But that cannot be the case. Any software system that can be built using one programming language/paradigm can be built using another language or paradigm. After all, all the programming languages and, by extension, all programming paradigms are Turing-complete (any programming paradigm can be used to implement Turing-computable functions).

‘Essential’ as a form of simplicity

In the last meaning that we explore, we assume that Booch wanted to say “ multitudes of real world systems for which object-orientation makes the problem much easier to solve ”. This is starting to sound a bit more plausible.

A statement like “ Project X can be solved by team Y with OOP simpler than it can be solved in any other programming paradigm ” is a fair statement. I think most of the readers will agree with it.

But, we must argue that we cannot generalize it for all the teams. OOP is not necessarily the simplest way to write (reasonably complex) software. For example, consider people like Joe Armstrong (creator of Erlang, who sadly died this year) [ Seibel09 ], [ Armstrong ], Linus Torvalds (who expresses so colorfully his dislike of C++/OOP) [ Torvalds04,07 ]], Simon Peyton Jones (designer for Haskell) or Rob Pike (designer for Go). Would they consider that OOP is the easiest method to write software? Definitely not.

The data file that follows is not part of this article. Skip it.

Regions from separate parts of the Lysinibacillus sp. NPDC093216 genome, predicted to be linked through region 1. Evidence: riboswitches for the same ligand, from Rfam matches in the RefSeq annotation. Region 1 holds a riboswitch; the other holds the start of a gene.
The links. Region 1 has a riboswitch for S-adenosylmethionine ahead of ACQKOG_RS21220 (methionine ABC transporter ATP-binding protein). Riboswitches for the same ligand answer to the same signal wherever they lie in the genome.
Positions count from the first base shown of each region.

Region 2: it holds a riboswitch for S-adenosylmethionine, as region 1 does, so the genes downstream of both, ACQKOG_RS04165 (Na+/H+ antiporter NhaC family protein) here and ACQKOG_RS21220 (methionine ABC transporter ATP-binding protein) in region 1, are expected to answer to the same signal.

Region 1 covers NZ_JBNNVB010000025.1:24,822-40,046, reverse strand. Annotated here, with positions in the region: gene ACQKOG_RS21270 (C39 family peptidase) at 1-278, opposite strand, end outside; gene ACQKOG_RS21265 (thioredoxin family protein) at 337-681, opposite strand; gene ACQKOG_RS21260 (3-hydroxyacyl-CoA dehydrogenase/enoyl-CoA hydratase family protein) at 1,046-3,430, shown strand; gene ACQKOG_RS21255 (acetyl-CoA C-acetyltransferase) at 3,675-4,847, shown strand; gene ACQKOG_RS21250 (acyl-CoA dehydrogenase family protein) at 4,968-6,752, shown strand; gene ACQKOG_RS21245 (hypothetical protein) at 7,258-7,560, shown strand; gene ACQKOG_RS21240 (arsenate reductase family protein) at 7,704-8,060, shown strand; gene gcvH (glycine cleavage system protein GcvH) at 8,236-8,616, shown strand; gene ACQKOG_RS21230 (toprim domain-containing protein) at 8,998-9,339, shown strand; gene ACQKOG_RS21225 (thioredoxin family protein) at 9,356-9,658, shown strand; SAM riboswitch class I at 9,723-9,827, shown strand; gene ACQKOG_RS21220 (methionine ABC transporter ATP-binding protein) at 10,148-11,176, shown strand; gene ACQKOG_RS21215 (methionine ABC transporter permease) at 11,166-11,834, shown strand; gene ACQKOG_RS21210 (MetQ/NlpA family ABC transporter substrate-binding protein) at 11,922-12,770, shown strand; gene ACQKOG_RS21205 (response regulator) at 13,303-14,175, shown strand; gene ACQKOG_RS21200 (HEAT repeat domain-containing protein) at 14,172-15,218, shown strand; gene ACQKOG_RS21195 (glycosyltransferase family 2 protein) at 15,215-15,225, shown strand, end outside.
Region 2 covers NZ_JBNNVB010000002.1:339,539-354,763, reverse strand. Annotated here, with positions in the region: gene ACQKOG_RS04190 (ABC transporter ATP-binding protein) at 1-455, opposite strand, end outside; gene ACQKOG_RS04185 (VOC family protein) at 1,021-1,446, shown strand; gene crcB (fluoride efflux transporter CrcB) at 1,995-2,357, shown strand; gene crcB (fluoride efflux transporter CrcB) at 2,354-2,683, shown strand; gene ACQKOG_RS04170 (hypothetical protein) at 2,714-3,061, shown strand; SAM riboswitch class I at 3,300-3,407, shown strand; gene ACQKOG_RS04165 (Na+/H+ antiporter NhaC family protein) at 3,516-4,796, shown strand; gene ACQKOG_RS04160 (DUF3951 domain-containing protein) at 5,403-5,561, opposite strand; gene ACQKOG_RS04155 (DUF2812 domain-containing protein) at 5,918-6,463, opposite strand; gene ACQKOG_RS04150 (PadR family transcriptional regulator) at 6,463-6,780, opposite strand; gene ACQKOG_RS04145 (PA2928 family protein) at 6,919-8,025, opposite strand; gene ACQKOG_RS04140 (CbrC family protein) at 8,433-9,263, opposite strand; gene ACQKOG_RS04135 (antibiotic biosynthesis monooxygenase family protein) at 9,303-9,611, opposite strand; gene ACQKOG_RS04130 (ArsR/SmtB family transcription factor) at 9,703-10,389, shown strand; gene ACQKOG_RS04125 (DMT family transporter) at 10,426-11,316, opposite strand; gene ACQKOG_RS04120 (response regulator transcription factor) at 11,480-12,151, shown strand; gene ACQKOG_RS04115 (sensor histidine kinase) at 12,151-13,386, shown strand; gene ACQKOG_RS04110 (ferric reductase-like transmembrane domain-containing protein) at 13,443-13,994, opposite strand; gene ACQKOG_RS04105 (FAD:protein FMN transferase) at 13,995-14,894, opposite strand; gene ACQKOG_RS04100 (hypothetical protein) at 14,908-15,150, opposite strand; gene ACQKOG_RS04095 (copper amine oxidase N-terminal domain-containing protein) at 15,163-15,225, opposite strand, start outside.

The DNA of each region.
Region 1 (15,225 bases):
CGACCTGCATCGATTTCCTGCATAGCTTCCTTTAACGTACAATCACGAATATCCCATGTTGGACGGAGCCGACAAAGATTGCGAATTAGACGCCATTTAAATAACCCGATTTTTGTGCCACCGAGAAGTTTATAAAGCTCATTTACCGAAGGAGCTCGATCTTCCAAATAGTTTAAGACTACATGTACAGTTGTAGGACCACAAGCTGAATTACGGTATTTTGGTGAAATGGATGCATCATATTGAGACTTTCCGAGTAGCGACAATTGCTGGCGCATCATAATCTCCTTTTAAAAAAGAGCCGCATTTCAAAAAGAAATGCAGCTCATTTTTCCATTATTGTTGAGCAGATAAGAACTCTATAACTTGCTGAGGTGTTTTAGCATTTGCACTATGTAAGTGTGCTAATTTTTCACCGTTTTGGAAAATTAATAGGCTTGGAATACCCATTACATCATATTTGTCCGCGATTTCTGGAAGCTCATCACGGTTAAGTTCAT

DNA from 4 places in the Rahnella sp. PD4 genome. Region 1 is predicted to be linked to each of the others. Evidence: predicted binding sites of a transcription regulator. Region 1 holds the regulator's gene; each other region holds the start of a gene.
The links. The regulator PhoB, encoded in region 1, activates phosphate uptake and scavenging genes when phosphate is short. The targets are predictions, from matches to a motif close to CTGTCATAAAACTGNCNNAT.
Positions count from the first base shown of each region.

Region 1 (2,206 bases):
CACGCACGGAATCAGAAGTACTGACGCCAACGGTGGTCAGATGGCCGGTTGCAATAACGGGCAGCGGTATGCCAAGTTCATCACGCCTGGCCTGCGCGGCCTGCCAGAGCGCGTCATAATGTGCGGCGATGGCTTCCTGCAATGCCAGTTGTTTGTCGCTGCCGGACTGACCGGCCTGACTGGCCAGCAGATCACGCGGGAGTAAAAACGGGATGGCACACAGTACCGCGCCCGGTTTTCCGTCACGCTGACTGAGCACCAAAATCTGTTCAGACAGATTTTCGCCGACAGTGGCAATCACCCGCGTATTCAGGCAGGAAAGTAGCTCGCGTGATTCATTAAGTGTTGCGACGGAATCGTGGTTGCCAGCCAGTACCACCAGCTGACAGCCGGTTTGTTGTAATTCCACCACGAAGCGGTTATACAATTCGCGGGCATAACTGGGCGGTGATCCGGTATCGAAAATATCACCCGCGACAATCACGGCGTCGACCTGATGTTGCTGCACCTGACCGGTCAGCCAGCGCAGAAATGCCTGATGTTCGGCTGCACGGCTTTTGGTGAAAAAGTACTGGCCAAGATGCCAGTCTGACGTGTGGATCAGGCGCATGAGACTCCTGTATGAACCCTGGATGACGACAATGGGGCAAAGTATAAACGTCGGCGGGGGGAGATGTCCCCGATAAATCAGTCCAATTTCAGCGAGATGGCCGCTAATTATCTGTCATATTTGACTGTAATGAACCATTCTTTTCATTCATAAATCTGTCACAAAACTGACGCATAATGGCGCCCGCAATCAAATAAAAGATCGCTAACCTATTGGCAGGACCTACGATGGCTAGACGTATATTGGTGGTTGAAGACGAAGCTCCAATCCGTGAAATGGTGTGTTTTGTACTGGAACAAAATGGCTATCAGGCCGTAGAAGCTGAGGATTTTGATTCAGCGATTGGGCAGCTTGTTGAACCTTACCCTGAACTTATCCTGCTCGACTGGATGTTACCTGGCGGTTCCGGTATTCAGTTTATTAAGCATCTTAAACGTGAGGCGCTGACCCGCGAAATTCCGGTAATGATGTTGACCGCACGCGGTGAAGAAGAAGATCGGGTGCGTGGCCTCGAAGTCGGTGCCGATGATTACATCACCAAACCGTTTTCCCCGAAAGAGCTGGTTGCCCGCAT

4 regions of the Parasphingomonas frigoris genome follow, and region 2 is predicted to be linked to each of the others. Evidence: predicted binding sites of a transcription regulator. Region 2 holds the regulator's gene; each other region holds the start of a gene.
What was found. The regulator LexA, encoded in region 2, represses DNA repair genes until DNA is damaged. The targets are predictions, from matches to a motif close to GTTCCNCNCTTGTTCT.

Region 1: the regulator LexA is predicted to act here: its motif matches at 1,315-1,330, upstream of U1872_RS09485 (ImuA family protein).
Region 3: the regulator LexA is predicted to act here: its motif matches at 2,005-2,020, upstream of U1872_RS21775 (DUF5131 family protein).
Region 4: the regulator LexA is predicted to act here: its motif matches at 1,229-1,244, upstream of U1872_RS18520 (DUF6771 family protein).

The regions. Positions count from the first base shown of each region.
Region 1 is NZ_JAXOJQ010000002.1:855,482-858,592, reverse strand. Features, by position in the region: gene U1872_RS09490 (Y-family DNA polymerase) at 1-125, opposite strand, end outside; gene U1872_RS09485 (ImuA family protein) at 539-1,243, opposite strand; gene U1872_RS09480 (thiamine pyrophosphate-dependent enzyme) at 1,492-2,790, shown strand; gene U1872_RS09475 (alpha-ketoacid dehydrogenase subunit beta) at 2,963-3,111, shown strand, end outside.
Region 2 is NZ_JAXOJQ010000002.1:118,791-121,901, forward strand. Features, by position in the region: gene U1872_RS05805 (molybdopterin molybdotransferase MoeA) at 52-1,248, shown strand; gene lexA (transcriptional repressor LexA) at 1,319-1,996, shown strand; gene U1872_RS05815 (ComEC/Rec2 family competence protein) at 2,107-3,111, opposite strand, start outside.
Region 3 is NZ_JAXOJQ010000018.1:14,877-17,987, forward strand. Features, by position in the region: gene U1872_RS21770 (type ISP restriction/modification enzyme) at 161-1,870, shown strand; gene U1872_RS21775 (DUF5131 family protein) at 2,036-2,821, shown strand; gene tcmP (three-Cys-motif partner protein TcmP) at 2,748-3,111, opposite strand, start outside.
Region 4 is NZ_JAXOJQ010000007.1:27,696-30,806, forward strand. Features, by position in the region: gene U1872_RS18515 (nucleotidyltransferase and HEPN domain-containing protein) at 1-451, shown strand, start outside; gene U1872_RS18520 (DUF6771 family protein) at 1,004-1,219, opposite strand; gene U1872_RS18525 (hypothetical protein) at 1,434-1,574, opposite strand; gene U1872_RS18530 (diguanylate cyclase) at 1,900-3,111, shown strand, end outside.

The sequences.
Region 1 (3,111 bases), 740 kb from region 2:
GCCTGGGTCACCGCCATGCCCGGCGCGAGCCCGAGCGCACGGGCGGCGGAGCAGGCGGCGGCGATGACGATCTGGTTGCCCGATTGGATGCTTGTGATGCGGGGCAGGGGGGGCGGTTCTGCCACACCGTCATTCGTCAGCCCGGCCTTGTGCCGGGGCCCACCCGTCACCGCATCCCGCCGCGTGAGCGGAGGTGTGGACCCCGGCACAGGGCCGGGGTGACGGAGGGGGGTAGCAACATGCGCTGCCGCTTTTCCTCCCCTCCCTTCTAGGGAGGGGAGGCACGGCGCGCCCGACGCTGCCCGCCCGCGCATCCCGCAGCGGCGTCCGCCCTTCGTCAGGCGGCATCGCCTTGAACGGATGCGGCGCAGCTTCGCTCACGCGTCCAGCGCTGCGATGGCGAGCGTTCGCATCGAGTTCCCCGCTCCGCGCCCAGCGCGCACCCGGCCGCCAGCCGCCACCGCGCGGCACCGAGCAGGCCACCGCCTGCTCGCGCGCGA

Different people and different teams will have different proficiency levels with different technologies/paradigms. Out of all the factors that affect the proficiency of an individual/team, probably education is the most important one. If the industry highly esteems OOP programmers, if most of the formal education encourages people to believe that OOP is the most important programming paradigm, and if most of the software literature teaches OOP, then, of course, people will start to be proficient in OOP, and become biased towards OOP. (It is hard to generalize, but my personal opinion is that OOP is still highly promoted, probably more than it merits.)

The fact that people are biased towards using OOP doesn’t make OOP essentially simpler than other programming paradigms. It’s probably just confirmation bias. People with hammers see nails all around, which strengthens their belief that the hammer is the best tool.